BACKGROUND: There is concern that after-hours nurse telephone triage systems are overwhelming the emergency department (ED) with nonemergent pediatric referrals. OBJECTIVES: This study aimed to critically review a nonpediatric hospital-based call center with the aim of identifying the algorithms responsible for the majority of nonessential referrals. METHODS: This is a retrospective observational study performed at a tertiary medical care facility over 1 year. Telephone triage forms of children and adolescents younger than 18 years, exclusively referred by triage nurses using the Barton Schmitt protocols, were reviewed, and their ED course was evaluated by consulting the electronic medical record. "Essential" referrals to the ED were classified as presentations warranting immediate evaluation or referrals requiring "essential interventions" such as serum laboratory tests, imaging, complex procedures, intravenous medications, subspecialty consultation, or admission. RESULTS: A total of 220 patients were included in this study. Of these, 73 (33%) were classified as nonessential, whereas 147 (67%) were classified as essential. Nonessential patients were significantly younger compared with essential referrals (P < 0.05). They also had lower triage scores (P = 0.026) and shorter ED stays (P < 0.0001). The algorithms for "fever-3 months or older" (12.3%), "vomiting without diarrhea" (8.2%), "trauma-head" (8.2%), "headache" (6.8%), and "sore throat" (5.5%) were determined most likely to result in a nonessential referral. CONCLUSIONS: Our study identifies that a third of unnecessary pediatric visits to the ED occurred as a result of the nurse triage telephone system in question. We recommend review of the algorithms stated to reduce strain on local ED resources.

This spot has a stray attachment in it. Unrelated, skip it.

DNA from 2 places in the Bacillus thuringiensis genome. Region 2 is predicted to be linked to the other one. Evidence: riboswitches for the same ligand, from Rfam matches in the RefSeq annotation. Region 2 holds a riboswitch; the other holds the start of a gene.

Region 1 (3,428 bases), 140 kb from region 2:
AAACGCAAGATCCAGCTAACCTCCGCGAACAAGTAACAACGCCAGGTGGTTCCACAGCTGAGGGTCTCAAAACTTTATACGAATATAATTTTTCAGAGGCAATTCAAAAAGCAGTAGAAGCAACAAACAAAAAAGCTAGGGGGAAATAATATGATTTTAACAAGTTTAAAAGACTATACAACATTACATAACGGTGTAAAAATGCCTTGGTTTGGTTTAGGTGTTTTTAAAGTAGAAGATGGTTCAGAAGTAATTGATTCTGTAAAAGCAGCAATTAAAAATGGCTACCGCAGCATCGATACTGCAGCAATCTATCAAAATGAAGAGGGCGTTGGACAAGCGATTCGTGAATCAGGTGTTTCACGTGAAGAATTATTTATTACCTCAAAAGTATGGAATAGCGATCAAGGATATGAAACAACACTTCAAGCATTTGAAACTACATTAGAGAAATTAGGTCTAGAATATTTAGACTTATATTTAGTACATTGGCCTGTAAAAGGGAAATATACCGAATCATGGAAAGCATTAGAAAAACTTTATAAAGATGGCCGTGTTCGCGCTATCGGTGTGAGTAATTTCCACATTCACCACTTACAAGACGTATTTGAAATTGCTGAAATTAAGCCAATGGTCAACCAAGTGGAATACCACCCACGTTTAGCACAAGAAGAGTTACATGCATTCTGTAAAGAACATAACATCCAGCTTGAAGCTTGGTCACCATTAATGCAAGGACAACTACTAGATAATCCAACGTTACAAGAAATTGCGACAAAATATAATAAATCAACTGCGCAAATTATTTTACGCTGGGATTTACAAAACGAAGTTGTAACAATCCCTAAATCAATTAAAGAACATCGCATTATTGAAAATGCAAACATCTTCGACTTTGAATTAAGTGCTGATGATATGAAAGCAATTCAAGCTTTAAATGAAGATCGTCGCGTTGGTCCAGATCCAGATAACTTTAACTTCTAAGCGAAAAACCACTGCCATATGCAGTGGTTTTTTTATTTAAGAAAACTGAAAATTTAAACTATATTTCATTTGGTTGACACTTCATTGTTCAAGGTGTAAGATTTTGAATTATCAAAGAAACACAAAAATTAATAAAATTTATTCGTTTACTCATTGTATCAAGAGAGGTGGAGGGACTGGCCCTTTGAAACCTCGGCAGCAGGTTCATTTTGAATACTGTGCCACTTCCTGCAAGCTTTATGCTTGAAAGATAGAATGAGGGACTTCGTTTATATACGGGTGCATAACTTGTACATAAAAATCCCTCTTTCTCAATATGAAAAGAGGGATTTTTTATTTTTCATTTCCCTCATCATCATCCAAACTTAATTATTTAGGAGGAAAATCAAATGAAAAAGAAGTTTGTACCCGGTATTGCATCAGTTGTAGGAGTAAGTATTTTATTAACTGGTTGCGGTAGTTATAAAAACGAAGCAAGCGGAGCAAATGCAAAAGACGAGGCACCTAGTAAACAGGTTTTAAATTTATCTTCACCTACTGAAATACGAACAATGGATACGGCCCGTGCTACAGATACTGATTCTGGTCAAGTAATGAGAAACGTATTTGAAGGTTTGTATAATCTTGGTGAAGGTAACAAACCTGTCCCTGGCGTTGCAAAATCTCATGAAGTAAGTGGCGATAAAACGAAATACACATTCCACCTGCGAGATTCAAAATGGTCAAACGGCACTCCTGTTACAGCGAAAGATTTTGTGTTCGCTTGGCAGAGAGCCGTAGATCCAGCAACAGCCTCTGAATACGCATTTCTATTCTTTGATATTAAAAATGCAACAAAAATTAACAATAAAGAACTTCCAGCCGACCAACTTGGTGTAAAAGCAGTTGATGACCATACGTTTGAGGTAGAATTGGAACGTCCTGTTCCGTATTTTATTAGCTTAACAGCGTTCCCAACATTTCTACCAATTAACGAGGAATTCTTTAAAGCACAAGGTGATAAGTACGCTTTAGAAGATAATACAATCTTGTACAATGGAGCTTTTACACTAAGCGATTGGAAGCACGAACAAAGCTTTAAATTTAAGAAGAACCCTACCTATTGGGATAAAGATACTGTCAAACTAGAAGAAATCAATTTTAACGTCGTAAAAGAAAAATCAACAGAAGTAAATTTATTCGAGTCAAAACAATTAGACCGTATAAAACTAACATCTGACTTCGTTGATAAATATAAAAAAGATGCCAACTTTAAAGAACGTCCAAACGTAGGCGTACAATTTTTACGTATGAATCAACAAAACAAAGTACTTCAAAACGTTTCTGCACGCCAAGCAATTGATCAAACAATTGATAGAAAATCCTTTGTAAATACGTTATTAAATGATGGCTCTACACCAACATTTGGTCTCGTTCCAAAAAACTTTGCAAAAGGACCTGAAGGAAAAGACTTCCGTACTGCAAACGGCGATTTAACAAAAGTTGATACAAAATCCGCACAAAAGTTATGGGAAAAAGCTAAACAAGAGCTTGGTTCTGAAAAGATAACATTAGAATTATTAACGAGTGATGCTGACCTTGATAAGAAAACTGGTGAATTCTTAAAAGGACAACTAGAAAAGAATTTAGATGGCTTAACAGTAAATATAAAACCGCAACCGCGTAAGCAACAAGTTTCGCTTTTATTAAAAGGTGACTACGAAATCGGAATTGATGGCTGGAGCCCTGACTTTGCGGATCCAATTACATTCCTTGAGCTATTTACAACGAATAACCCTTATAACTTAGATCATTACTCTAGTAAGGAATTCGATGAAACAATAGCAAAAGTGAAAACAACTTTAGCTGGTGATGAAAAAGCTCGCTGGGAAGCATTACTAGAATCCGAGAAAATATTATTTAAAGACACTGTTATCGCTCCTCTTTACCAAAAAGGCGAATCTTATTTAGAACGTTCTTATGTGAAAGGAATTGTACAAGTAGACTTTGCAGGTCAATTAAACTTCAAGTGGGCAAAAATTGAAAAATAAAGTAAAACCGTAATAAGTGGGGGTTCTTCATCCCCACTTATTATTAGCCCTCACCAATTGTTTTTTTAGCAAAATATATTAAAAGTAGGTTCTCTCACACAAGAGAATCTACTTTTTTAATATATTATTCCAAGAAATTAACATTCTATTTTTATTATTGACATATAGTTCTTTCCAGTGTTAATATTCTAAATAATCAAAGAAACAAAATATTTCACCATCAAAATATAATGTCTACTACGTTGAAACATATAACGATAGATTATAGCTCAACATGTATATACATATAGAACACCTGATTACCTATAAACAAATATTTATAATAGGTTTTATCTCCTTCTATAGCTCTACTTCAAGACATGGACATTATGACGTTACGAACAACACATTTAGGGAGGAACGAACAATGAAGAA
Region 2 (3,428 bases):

All Science Journal Classification (ASJC) codes
- Pediatrics, Perinatology, and Child Health
- Emergency Medicine